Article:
SB19 is under ShowBT Philippines Corporation, a local arm of Korean label ShowBT.

A Facebook user also added K-pop helps his alleviate stress during trying times, citing that his child personally destress by listening to it.

Screenshot by Interaksyon

Some comparisons

Others, meanwhile, left scathing remarks against the type of music Schweighart released on YouTube and Spotify and other streaming platforms.

Her singles include “Power Trip,” “Bubba Luva,” and “Super Wave.”

Twitter user @Sykknoo also compared Schweighart to another beauty queen, Winwyn Marquez, who was the first Filipino to win the Reina Hispanoamericana crown and also a K-pop fan.

“Wynwyn is a KPOP fangirl, Filipino actress, model, dancer, beauty queen who was crowned the first Reina Hispanoamericana Filipinas title in the Miss World Philippines 2017 and now a Marine reservist. A beauty with a brain,” the user said.

K-pop stereotype

In a September 2019 opinion piece, Nikta Dayradel of Florida-based student-run news site OviedoJournalism.com, said that since Korean music entered the United States, several people have strong opinion against it.

“The most common reason people don’t like K-pop is they do not know what they are saying since it’s in Korean, so they can’t ‘click’ with the lyrics,” Dayradel wrote.

“Another reason people dislike about these bands is their makeup. ‘They look like girls,’ or ‘why are they wearing lipstick and eye shadow,’ but it’s their culture to do so. In Korea, it’s a common thing for some boys to wear makeup, it’s a part of their lifestyle,” she also cited.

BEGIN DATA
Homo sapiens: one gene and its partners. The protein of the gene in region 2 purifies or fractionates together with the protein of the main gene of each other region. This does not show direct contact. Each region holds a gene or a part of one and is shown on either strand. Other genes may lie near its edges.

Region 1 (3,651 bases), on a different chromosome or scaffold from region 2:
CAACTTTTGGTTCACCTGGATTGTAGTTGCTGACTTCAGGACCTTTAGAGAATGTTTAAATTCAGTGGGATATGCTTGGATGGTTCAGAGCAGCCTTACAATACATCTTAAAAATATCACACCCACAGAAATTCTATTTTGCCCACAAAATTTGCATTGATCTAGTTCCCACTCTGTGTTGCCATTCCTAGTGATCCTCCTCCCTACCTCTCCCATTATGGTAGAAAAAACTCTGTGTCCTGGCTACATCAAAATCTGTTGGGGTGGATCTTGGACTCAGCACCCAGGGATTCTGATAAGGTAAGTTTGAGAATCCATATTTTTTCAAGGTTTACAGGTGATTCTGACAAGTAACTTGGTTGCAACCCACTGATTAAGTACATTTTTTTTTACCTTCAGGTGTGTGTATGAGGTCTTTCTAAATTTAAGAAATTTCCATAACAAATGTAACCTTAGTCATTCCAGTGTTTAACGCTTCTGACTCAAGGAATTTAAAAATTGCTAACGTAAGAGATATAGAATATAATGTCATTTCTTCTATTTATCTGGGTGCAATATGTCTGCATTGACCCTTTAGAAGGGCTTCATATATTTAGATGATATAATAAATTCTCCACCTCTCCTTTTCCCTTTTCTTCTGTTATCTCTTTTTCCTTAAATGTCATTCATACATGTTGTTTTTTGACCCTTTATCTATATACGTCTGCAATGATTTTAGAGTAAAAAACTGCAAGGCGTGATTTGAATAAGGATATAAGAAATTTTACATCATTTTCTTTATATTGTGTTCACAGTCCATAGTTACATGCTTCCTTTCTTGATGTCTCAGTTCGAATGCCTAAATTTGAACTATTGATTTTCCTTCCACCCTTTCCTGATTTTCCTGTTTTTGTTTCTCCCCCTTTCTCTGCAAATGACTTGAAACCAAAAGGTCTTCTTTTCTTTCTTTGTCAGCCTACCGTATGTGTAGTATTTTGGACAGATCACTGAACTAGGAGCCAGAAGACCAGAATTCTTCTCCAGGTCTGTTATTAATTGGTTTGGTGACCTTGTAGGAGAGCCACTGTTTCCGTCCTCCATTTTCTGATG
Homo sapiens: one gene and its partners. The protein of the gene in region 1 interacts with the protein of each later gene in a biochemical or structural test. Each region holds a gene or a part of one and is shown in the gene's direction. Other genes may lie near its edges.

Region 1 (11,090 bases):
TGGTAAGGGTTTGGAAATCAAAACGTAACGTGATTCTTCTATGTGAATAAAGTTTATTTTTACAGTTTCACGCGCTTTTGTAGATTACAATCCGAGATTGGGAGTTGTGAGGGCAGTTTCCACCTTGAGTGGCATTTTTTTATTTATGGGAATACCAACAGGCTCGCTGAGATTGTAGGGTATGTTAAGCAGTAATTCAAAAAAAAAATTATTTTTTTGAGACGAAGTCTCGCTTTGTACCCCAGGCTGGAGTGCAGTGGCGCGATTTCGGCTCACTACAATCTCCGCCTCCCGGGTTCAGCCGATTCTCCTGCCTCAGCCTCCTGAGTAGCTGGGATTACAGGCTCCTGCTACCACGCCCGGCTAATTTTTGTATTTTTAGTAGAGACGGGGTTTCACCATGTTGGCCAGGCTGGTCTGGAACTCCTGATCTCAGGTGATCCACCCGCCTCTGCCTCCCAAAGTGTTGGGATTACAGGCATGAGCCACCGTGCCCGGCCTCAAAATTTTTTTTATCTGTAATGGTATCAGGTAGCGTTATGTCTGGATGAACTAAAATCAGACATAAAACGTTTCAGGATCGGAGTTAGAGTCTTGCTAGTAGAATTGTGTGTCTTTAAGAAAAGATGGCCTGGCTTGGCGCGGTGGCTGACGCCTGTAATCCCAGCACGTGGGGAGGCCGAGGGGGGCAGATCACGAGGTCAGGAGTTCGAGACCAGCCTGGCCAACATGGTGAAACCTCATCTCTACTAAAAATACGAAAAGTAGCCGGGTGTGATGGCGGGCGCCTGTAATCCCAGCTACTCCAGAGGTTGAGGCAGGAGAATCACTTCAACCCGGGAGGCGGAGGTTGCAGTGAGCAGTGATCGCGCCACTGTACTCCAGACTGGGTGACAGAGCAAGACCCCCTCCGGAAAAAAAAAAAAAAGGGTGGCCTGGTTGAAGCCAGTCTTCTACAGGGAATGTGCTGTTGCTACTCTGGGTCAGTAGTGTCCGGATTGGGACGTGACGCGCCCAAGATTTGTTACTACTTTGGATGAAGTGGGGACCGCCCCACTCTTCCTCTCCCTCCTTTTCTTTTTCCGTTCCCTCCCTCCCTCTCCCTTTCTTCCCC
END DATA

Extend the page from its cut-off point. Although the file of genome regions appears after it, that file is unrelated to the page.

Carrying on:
, an associate professor on Korean and Russian studies, said that for decades, Americans seemed to only think of Korea through the lens of the Korean War and diplomatic tensions with North Korea with Korean pop music failing to stand out. 

However, she said that the rise of K-pop genre signals that it is entering the new phase.

“The genre’s growing popularity says as much about the talent of groups like BTS as it does about the country’s expanding role in global affairs,” she added. 

Lim cited that the biggest aspect of K-pop’s appeal is “the group members’ relentless pursuit of perfection,” adding that performances usually involve perfectly synchronized choreography.

“K-pop’s global ambition is another quality that distinguishes the genre from other Korean music. Exporting K-pop to the rest of the world is not only a goal of the Korean music industry, but also a government priority,” Lim said.

She also cited a research showing that Westerners stereotypically viewing Asians as an imitation of Westerners “while downplaying Asians’ self-assertion and individuality, which are qualities valued by Western societies.”

Despite this, Lim cited the popular septet, BTS, whose members are taking the international music industry by storm. She said this group “have done more than perfect their choreography and looks” “while also put their personalities on full display.”

“It might be too early to tell if BTS will be at the forefront of a ‘K-pop Invasion.’ But it’s clear that they’ve been able to bridge some of the divides that have prevented K-pop from catching on in the U.S,” Lim wrote.